I’m very proud to have assisted journalist Neil Robbins in the final reading of his thoughtful book: Venice, an Odyssey.
Memories of the city he had seen when he was a student cross the different reality of Venice today.
A profound reportage on the environmental, social, and economic challenges of Venice today. I warmly recommend it to anyone interested in the complicated relationship between cultural heritage, economic profit, and environmental issues.
Venice was one of the most international and vibrant capitals in ancient Europe. Many craftspeople and artists were attracted by the wealth that was invested to build new churches and palaces and embellish them with artworks, sculptures, funeral monuments, wooden ceilings, and fabrics of any sort.
Who built among the most extraordinary architectures of Venice?
A rich exhibition of 18thcentury Venetian art will bring you closer to the light and gentle spirit of the Rococo.
Masterpieces by great artists like Canaletto and Tiepolo dominates in the former apartment of the Doge; you can admire the bright pastel palette of Tiepolo and the cityscapes full of air and light of Canaletto. You can indulge in details that show daily life in the 18thcentury in the vedute and be captivated by the sensuousness of the figures in mythological stories.
I’m happy to share a very useful set of information and tips for our many visitors! The handbook has been elaborated by my friends of the Gruppo 25 aprile: “a group of Venetians, “native” and not (Venetians by choice, in all cases) (…) now risk being forced out of our environment (…) because of the cost of living and the lack of appropriate job opportunities.”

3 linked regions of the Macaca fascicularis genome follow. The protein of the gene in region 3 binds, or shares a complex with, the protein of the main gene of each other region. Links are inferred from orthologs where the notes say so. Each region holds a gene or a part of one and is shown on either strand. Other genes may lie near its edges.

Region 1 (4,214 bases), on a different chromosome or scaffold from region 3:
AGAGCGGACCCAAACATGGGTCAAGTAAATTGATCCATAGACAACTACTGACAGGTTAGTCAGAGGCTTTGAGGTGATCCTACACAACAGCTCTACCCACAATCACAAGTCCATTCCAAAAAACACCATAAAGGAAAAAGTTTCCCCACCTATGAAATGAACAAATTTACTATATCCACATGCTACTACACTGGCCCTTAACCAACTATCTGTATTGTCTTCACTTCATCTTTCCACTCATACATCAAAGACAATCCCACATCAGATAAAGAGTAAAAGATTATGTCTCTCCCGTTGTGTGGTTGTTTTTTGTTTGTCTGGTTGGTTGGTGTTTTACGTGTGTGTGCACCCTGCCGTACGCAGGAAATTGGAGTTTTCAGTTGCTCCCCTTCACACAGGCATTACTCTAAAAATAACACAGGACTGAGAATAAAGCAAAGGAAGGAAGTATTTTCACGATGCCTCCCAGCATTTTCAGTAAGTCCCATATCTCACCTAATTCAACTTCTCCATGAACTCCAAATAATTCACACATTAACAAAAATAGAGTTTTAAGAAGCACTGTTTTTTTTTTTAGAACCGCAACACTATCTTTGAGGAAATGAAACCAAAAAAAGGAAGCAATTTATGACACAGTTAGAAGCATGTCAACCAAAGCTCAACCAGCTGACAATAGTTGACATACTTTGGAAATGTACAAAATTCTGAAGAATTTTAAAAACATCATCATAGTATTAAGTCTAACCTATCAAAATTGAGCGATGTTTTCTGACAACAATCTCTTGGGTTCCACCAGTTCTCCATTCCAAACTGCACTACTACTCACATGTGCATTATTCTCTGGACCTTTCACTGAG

As we Venetians are pleased to have you as a visitor in our magnificent city, full of art treasures and with a long and extraordinary history, we’d love to prevent you from being cheated.
This information has been conceived especially for the time of Carnival but they are useful all year round.
Ezra Pound called it a ‘jewel box’; today it is one of the most popular churches to celebrate a wedding. The Miracoli church is intimate and at the same time spectacular hidden shrine of Venice.
Dedicated to the Immaculate Conception of the Virgin Mary, but called by everyone Our Lady of the Miracles because of a miraculous image of the Virgin Mary standing above the main altar, this late 15th- century church is a symbol of the Venice of that time: rich, with a sophisticated sense of beauty, proud to carry on the classical legacy of the antique world, and proud of its very miracle: to stand on the water, like the church itself.
Giant’s Staircase, courtyard of the Doge’s Palace.
The Doge’s Palace of Venice is a shrine with lavishing gilt ceilings, great masterpieces by Veronese and Tiepolo, and hundreds of years of history visible on its many paintings but now there is a new reason to visit it.
18th-century banker; Jewish banks must have looked just the same.
In the 17th and 18th century the Jews of Venice were a flourishing community.
Officially, they could work only as moneylenders, have pawn-shops or deal with second-hand clothes and furnishing, but then of which quality! Sir Wotton, an English nobleman who lived in Venice, bought furniture, fabrics, carpets, chandeliers, and other various objects in the Jewish Ghetto. Even most of the decorations for the golden boat of the Doge, the Bucintoro, came from the Jewish shops.
Cino Zucchi, new construction on the Giudecca island, 1996-2003
Deutsche Version am Ende
People often think that Venice is a city where history has stopped with the fall of the Republic; a city that has not been touched by modernity.
On the contrary, throughout the 19th and 20th century, there have been intensive discussions on new urban plans that would help to develop the economy; thousands of buildings were pulled down and reconstructed in new forms.